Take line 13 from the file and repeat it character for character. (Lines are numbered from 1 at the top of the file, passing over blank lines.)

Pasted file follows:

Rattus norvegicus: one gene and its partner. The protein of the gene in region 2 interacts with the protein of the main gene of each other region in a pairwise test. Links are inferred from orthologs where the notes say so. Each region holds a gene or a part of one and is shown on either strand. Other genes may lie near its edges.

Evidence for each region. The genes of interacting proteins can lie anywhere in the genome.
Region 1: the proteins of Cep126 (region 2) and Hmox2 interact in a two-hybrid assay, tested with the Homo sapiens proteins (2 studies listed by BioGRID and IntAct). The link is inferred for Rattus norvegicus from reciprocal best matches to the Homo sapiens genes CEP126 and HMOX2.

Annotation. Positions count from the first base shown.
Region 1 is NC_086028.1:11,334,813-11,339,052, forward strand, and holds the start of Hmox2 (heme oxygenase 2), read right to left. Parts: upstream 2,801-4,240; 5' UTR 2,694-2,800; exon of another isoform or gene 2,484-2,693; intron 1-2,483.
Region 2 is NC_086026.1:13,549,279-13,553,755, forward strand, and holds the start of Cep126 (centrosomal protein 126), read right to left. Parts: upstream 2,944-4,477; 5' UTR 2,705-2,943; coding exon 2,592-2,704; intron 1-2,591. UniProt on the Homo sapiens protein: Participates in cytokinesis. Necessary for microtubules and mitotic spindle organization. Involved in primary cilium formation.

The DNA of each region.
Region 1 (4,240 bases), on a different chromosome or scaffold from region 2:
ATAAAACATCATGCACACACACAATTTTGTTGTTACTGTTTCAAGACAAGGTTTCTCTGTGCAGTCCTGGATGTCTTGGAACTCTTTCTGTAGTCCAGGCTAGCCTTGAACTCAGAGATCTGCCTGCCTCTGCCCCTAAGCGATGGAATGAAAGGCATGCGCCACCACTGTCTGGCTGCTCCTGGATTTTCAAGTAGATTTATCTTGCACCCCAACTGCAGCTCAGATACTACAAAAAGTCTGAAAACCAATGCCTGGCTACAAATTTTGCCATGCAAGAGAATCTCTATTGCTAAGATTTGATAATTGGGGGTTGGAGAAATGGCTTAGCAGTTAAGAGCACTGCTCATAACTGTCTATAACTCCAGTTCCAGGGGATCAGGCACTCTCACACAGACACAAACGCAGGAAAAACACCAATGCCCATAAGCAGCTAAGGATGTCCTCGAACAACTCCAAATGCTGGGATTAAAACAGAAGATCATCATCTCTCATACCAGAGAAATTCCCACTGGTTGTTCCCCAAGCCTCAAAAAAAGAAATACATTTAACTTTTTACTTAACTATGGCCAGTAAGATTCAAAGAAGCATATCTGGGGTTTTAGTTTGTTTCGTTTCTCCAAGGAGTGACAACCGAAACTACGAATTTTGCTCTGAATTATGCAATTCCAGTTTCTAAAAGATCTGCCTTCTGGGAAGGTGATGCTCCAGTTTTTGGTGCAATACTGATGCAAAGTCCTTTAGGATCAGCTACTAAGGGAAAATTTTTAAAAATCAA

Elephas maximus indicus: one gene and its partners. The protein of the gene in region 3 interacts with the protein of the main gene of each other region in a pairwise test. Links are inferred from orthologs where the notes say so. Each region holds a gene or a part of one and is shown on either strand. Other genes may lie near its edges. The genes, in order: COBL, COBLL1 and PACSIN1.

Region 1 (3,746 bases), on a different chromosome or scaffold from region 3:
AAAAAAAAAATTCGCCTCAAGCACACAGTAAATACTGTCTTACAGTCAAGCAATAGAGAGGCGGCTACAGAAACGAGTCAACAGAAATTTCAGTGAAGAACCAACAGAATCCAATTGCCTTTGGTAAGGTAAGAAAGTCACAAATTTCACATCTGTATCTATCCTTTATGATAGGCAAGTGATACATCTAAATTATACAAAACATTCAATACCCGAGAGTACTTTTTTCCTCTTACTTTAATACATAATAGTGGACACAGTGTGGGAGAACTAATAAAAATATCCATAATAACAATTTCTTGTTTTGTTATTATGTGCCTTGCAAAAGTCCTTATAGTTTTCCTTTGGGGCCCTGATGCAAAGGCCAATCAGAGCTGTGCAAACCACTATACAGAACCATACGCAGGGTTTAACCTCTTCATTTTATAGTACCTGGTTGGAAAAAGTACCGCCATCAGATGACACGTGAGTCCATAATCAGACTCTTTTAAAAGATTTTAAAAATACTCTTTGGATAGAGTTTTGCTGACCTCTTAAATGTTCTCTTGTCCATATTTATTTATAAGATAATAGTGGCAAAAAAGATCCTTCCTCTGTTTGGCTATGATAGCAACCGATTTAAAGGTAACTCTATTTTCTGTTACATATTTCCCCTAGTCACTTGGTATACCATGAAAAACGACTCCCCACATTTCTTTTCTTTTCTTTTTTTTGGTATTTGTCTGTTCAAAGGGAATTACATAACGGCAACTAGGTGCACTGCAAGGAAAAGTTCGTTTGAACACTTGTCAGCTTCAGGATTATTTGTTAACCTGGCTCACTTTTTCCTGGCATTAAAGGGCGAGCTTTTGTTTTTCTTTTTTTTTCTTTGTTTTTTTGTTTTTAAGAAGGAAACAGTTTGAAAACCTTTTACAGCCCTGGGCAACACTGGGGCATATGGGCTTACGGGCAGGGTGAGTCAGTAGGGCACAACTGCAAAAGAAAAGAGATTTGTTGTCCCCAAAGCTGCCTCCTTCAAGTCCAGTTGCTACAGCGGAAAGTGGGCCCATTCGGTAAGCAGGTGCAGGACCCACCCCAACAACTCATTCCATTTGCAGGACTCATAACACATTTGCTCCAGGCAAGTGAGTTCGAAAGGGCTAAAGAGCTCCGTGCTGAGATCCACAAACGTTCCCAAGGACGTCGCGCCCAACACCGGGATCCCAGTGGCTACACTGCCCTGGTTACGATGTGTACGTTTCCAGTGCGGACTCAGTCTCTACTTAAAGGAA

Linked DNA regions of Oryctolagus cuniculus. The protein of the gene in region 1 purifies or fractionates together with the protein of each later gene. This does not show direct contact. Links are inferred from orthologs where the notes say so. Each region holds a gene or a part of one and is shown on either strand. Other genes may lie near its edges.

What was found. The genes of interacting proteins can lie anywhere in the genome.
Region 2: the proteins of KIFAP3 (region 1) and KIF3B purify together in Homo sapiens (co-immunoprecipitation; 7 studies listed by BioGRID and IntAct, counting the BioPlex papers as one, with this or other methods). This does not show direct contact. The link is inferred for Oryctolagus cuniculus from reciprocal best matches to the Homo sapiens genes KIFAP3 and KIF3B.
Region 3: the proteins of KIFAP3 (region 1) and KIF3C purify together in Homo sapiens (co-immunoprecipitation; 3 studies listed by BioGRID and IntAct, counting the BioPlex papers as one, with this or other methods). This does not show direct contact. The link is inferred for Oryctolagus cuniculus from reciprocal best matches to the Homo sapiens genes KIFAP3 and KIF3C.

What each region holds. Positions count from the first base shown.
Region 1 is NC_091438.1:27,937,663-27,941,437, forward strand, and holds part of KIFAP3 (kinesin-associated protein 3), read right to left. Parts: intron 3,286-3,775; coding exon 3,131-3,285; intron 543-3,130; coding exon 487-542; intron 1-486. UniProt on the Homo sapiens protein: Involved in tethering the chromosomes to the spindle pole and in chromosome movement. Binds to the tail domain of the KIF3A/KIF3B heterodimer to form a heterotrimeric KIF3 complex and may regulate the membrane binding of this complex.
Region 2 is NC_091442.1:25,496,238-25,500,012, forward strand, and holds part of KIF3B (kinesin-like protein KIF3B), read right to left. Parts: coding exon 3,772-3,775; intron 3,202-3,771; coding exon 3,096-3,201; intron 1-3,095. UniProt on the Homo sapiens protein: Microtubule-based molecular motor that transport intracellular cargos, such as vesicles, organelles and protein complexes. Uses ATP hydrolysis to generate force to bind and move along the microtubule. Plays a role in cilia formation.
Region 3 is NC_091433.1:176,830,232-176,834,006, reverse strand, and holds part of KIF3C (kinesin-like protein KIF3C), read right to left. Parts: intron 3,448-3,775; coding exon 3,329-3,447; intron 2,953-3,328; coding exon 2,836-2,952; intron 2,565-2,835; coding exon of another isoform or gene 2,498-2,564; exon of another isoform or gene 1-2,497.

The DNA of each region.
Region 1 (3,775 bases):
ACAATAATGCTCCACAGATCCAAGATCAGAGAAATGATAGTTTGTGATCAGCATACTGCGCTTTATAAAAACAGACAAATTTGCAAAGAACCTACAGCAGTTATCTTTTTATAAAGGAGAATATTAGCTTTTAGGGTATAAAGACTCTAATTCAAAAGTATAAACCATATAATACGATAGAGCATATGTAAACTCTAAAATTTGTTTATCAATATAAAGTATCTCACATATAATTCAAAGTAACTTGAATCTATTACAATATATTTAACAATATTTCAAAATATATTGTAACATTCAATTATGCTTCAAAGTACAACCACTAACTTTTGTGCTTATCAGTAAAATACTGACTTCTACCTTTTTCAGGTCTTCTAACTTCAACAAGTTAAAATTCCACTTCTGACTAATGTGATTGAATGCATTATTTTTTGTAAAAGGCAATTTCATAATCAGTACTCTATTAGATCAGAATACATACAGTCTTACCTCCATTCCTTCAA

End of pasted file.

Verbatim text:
Linked DNA regions of Oryctolagus cuniculus. The protein of the gene in region 1 purifies or fractionates together with the protein of each later gene. This does not show direct contact. Links are inferred from orthologs where the notes say so. Each region holds a gene or a part of one and is shown on either strand. Other genes may lie near its edges.